On June 24 Dr. Anna Janicka (Faculty of Economic Sciences, University of Warsaw) presented a paper titled ‘Social Humiliation and Labor Migration’.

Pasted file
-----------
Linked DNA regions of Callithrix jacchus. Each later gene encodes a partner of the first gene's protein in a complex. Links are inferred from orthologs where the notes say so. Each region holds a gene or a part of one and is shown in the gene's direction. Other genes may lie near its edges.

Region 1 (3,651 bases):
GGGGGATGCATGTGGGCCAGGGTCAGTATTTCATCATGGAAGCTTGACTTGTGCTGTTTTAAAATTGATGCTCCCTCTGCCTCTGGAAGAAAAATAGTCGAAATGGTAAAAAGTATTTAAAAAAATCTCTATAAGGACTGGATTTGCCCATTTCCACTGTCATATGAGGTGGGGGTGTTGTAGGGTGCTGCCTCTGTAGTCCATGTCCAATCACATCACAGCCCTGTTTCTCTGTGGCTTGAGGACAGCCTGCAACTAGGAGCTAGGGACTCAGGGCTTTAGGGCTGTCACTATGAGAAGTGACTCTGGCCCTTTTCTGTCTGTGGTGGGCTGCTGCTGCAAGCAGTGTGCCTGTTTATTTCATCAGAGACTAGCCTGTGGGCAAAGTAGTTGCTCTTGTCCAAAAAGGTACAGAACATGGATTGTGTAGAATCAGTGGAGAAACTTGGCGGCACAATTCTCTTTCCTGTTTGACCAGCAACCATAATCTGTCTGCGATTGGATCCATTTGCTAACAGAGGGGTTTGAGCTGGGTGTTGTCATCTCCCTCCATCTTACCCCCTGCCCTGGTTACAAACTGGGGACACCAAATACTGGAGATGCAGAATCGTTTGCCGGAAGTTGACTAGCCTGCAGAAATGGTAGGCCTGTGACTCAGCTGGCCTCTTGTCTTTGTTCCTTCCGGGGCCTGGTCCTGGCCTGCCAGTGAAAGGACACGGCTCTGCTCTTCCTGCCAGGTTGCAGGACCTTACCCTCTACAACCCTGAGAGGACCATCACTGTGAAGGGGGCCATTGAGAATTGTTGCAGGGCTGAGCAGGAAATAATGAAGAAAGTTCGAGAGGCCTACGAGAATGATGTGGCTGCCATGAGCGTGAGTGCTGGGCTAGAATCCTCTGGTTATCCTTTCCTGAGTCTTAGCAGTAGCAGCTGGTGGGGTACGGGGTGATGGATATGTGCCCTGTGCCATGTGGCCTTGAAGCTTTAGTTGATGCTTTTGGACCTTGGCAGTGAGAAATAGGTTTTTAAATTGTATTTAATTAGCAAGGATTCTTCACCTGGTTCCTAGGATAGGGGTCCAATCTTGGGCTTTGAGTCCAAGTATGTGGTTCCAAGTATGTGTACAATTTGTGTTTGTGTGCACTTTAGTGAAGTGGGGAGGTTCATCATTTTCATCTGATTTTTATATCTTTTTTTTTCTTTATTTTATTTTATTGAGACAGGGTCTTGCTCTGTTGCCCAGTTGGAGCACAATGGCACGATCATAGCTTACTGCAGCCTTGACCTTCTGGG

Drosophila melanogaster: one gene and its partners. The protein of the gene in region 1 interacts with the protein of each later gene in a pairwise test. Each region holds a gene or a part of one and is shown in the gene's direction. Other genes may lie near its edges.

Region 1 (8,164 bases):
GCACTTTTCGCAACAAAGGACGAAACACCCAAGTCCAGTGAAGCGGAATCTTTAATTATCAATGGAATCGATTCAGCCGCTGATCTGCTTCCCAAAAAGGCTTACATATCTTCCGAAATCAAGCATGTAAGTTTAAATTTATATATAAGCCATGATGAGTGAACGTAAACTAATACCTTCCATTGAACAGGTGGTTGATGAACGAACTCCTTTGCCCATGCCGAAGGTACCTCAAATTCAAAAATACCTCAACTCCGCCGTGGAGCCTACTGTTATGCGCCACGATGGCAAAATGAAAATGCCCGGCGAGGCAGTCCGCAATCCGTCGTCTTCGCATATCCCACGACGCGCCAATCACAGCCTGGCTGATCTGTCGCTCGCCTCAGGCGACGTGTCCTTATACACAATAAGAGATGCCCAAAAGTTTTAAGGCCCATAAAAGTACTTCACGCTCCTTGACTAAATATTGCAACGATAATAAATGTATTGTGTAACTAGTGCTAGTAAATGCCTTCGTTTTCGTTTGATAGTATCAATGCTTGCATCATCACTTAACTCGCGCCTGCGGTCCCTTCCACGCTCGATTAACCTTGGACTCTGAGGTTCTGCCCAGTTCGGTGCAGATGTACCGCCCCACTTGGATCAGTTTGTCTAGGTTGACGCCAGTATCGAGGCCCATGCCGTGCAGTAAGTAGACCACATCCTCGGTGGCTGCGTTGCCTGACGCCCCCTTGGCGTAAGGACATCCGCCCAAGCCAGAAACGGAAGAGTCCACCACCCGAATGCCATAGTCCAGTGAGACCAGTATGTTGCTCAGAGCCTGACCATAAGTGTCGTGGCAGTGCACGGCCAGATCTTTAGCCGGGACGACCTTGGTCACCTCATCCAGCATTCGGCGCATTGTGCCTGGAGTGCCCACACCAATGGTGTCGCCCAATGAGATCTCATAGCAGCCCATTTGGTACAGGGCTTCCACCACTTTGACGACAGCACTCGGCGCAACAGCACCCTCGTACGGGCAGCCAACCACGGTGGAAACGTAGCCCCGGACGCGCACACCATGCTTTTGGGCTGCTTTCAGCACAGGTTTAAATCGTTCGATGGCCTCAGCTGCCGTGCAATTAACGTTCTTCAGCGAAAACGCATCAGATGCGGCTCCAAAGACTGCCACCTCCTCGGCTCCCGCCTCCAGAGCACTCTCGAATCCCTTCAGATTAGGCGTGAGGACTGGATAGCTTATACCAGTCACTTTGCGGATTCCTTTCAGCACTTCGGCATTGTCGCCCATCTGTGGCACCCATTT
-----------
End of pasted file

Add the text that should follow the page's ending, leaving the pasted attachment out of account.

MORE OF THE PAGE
Given the recent trends in mainstream economics, it seems natural to enquire whether various types of emotions  – having them or avoiding them – may be the object of rational choice and, in consequence, influence economic behavior of individuals. One of the strongest negative emotions one may consider in this respect is humiliation. On the one hand, work – one of the basic economic activities – is likely to lead to humiliation, when performing occupations associated with low social status (or having unpleasant characteristics), such as garbage collection. On the other hand, in many developed countries the “dirtiest” jobs, or occupations which are (for various reasons) shunned by the natives of the receiving society, are often performed by immigrants. But why do migrants agree to perform abroad jobs they would not undertake at home? I will show that a natural link between humiliation and migration strategies (in particular: the choice of migration destination, duration of migration, the extent of assimilation) exists. I will explore this link from a theoretical and an empirical perspective. Empirical findings will be based on two types of data: a household survey conducted in various locations in Poland in 2007-2008, and an example of an experiment of non-market valuation (i.e., assigning monetary value to goods which do not have market prices – of which humiliation may be an example).